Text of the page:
What’s the single most important thing to get right?

If I had to guess, I'd say the commonest error in beginning recordings is mic placement: usually, not getting the mic close enough. The best place to attach a lavaliere mic is right up under the throat, attached to clothing that doesn't rustle (silk shirts are terrible!) and doesn't get in the way, and pointing up. Then it's near the larynx where the vibrations are created, also the resonators in the mouth and head – and plus, it's out of the speaker's sight so they won't be looking at it, touching it, spitting their S's and P's and T's into it, or remembering it's something they're speaking into. But this is a private part of the body, for good animal reasons (the jugular vein etc.), and placing a mic there in a calming, non-invasive way can take a bit of practice, especially where there are cross-sex, -age, and –cultural contrasts between speaker and fieldworker. Head-mounted mics tend to be movable, in a vertical arc from below the chin to above the eyebrows. Both are good positions, but below the chin is also invisible to speakers, which is good. In radio studios, the engineers (who have massive experience) often prefer to have you speak into mics which are mounted level with the top of your head – but you are staring at them the whole time…


Is there some kind of super-mic that is more powerful or somehow picks up sounds more strongly?

There may well be. Certainly there are highly directional mics, usually long cigar-shaped things that cost a great deal, and that you have to be very precise with aiming. I don't know anyone who has ever used one in sociolinguistic work though. You often find fieldworkers using omni-directionals, or cardioids – with heart-shaped recording fields, ie a little dead area just 'behind' the mic, where the cleft of a heart is – or super-cardioids, a variant of that. For our purposes though, in a lavaliere mic, I can't see that it makes much difference, as long as you point it at the person. (A cardioid, as I said, does have a slightly dead area behind it, to reduce the volume of the interviewer – if you don’t want to do that, use an omni!)

          It is also possible to use hand-held mics and aim them precisely in front of the speaker's mouth. But this has lots of difficulties – trusting a speaker to stay the right distance/angle (few people know how to do this), or constantly moving it around and distracting them, or forgetting yourself to hold it up. Plus it's always dead in their glance and makes them very self-conscious; and you get more noise from sibilants and stops. (Singers who use mics have to learn how to control their S’s, P’s and T’s, etc.) Not worth the trouble except for a setting which is intended to feel like a laboratory, to capitalize on high self-consciousness, eg in a language test.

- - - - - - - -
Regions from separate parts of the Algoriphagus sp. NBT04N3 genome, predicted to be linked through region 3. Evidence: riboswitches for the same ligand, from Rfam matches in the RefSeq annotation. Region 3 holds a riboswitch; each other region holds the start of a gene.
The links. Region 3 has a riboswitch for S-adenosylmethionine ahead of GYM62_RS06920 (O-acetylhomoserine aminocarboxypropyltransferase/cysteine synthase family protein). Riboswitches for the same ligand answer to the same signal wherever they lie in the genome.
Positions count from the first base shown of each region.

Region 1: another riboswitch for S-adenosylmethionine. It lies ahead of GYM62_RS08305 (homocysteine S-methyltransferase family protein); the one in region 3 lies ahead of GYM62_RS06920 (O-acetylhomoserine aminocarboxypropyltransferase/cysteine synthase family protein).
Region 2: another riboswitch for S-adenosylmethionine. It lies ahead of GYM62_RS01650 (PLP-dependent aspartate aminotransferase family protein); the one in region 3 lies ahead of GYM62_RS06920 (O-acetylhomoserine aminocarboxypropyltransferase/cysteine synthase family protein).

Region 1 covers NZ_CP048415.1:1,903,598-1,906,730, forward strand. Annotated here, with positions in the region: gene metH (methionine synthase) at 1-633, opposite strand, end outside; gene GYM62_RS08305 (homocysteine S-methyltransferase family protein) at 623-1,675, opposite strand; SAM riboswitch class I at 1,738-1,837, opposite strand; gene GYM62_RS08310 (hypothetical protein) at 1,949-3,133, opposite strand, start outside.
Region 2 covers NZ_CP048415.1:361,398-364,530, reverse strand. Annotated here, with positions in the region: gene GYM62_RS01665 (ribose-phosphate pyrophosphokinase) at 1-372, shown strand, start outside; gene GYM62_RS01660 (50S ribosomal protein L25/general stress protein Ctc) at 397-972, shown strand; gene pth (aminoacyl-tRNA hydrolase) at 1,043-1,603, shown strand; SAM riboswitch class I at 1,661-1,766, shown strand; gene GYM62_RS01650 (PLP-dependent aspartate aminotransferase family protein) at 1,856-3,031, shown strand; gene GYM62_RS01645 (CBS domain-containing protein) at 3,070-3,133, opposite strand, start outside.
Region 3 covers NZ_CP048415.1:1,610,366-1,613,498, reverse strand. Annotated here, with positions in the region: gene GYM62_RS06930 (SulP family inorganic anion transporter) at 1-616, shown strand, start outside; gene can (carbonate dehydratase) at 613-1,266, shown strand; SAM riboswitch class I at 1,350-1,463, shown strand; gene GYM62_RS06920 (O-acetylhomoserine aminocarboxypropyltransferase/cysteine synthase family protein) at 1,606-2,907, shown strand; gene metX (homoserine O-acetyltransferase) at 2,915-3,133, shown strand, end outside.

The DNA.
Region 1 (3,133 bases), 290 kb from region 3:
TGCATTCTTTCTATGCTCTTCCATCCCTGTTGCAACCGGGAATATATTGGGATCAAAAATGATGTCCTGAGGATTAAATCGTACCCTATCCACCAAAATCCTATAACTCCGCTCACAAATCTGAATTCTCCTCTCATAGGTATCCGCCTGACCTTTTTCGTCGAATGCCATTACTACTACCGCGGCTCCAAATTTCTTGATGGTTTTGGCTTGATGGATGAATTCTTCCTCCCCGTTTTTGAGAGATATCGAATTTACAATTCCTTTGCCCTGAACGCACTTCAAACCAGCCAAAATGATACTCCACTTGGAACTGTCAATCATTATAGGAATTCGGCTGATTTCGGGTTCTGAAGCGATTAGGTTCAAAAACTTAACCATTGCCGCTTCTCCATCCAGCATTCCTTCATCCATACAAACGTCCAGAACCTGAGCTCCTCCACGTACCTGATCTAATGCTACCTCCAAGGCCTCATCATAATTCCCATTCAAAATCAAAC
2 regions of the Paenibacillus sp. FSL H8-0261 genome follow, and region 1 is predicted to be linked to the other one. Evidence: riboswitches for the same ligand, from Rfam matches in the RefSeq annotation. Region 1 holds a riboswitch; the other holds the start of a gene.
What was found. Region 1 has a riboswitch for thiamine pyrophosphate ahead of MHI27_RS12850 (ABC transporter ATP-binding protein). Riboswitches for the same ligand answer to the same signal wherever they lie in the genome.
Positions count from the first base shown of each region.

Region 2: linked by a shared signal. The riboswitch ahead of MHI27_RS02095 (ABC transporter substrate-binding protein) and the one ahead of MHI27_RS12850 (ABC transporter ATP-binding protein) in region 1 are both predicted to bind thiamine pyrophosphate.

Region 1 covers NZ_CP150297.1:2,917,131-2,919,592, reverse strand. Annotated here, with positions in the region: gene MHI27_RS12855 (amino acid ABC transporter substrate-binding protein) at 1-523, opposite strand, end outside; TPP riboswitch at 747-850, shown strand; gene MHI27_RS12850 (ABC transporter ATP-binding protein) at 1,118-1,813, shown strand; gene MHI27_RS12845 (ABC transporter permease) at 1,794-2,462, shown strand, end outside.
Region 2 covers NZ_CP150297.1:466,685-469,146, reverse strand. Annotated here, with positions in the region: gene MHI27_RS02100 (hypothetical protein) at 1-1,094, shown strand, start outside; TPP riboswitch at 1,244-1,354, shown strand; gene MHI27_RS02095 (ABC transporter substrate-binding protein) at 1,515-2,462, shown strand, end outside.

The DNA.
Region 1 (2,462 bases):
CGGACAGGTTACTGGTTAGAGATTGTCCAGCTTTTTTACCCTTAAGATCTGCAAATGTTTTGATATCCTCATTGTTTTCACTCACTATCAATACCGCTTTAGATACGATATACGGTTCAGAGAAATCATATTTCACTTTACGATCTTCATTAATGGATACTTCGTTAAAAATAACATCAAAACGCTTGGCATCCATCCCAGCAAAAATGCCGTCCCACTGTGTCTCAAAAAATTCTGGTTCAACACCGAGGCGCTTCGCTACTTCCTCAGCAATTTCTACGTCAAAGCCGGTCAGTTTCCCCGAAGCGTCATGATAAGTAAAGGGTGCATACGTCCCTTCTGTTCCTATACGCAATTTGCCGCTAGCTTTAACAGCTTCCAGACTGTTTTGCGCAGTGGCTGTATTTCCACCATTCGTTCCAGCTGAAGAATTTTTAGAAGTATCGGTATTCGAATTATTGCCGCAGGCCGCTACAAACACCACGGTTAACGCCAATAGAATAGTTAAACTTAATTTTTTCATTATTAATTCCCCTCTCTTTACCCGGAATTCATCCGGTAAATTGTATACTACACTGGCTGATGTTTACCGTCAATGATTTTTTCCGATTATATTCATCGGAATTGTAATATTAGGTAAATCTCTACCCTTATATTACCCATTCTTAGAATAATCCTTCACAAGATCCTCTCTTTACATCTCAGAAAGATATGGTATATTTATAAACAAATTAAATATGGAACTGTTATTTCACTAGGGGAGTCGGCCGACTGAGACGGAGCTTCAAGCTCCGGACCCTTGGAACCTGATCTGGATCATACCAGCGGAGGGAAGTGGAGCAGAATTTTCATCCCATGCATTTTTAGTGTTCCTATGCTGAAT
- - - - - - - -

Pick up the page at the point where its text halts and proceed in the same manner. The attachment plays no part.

Here are a couple of models and prices of mics I’ve purchased. The prices are years old, and I can’t search supplier info or quotes for you – sorry. Nor is this a commercial endorsement, etc. (though you’ll see that I’ve typically bought Sony equipment; however if anyone wants to give me free mics or equipment, please contact me!). But it may give some idea of the range of things commonly used by students doing sociolinguistic field recordings. Note that these are NOT the kinds of microphones you'll see recommended on music sites, for the reasons above – those are obviously good too, but have the problems identified above…


Rode Lavaliere microphone


Sony ECM-55BC lavaliere microphone


Sony ECM-44BC lavaliere microphone


Sony ECM-717 stubby condenser microphone

[Notes: 3-ft cord, bulky, uni-directional, stereo, w/stand; -55 dB]


Sony ECM-T110 lavaliere microphone

[50-10k hz, omni-directional, 3ft cord, alligator clip- points wrong way!]


Sony ECM-T15 lavaliere microphone


Sony ECM-T6 lavaliere microphones



For music recording I have also used classic microphones such as the Shure SM58 (dynamic, cardioid) and ElectroVoice 635A (dynamic, omni) for vocals etc. - but not for sociolinguistics.


Notes on the above:

          The Dept has just (2016) bought some new Rode lav mics for use with the new Marantz PMD-661 Mk II solid-state recorders, so will report on them soon.

I’ve used the 44BC extensively for years and been very happy with it – it was worth every penny (to the Wenner-Gren Foundation who bought it for me!). Some mics have 1-metre-long cords – for our purposes this is very short indeed and usually it doesn’t work for interviews where you operate the recorder. “Bulky” is bad. “Stereo” sounds like a good thing to have – but actually, two separate mics (1 for each channel) is much better than a “stereo” single mic, because in the latter the separation is never more than an inch or so! Students have gotten good results with the cheapest one above, the ECM-T6, though not great – and all good results require some practice.

It also makes a lot of difference what sort of connection your mic makes with your recorder. A good recorder will have balanced inputs, and a choice of inputs for different mics. Cheapo ones have neither. Know what type of connection your recorder has when you buy a mic! Test it to make sure it plugs in easily and securely. Otherwise you have to have a converter of some sort between them – it will loosen and fall out, and even if it doesn’t, sound energy will leak away, or a poor connection will degrade audio quality.


*NB: Here’s a decent short page on microphones for beginners: The illustration really lets you see how they work.

*NB: Here's a link to another page on microphones. It's aimed at music home recording, but explains things well for beginners.


Let me have anything, please, that can help my students and improve this page:

corrections where I’ve got it wrong, new questions I haven’t answered, etc.

My contact info. Thank you!


LG554 Sociolinguistic Methods page

Peter L Patrick’s page on recording media

Peter L. Patrick's home page

Last updated 07 October 2016